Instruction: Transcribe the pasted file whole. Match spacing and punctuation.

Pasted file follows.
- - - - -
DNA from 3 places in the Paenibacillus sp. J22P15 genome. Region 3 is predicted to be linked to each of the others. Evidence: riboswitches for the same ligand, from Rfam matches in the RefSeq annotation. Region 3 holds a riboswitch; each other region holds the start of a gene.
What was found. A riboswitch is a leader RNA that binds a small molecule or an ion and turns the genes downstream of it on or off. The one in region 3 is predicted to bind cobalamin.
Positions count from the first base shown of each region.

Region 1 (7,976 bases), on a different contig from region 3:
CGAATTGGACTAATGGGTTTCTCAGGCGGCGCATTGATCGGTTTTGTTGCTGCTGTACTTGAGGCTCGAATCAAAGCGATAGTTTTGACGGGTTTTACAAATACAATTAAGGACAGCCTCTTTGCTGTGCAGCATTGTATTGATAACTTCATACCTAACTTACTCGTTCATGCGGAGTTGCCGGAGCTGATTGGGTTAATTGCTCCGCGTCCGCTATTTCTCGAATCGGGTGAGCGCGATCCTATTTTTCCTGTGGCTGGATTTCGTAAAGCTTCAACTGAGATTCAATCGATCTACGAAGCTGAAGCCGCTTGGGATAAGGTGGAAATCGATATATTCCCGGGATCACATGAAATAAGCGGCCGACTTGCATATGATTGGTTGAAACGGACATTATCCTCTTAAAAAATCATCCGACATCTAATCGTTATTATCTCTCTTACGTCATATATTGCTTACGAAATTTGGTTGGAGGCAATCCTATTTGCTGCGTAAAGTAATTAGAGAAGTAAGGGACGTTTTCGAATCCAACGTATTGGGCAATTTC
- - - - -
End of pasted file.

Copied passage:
DNA from 3 places in the Paenibacillus sp. J22P15 genome. Region 3 is predicted to be linked to each of the others. Evidence: riboswitches for the same ligand, from Rfam matches in the RefSeq annotation. Region 3 holds a riboswitch; each other region holds the start of a gene.
What was found. A riboswitch is a leader RNA that binds a small molecule or an ion and turns the genes downstream of it on or off. The one in region 3 is predicted to bind cobalamin.
Positions count from the first base shown of each region.

Region 1 (7,976 bases), on a different contig from region 3:
CGAATTGGACTAATGGGTTTCTCAGGCGGCGCATTGATCGGTTTTGTTGCTGCTGTACTTGAGGCTCGAATCAAAGCGATAGTTTTGACGGGTTTTACAAATACAATTAAGGACAGCCTCTTTGCTGTGCAGCATTGTATTGATAACTTCATACCTAACTTACTCGTTCATGCGGAGTTGCCGGAGCTGATTGGGTTAATTGCTCCGCGTCCGCTATTTCTCGAATCGGGTGAGCGCGATCCTATTTTTCCTGTGGCTGGATTTCGTAAAGCTTCAACTGAGATTCAATCGATCTACGAAGCTGAAGCCGCTTGGGATAAGGTGGAAATCGATATATTCCCGGGATCACATGAAATAAGCGGCCGACTTGCATATGATTGGTTGAAACGGACATTATCCTCTTAAAAAATCATCCGACATCTAATCGTTATTATCTCTCTTACGTCATATATTGCTTACGAAATTTGGTTGGAGGCAATCCTATTTGCTGCGTAAAGTAATTAGAGAAGTAAGGGACGTTTTCGAATCCAACGTATTGGGCAATTTC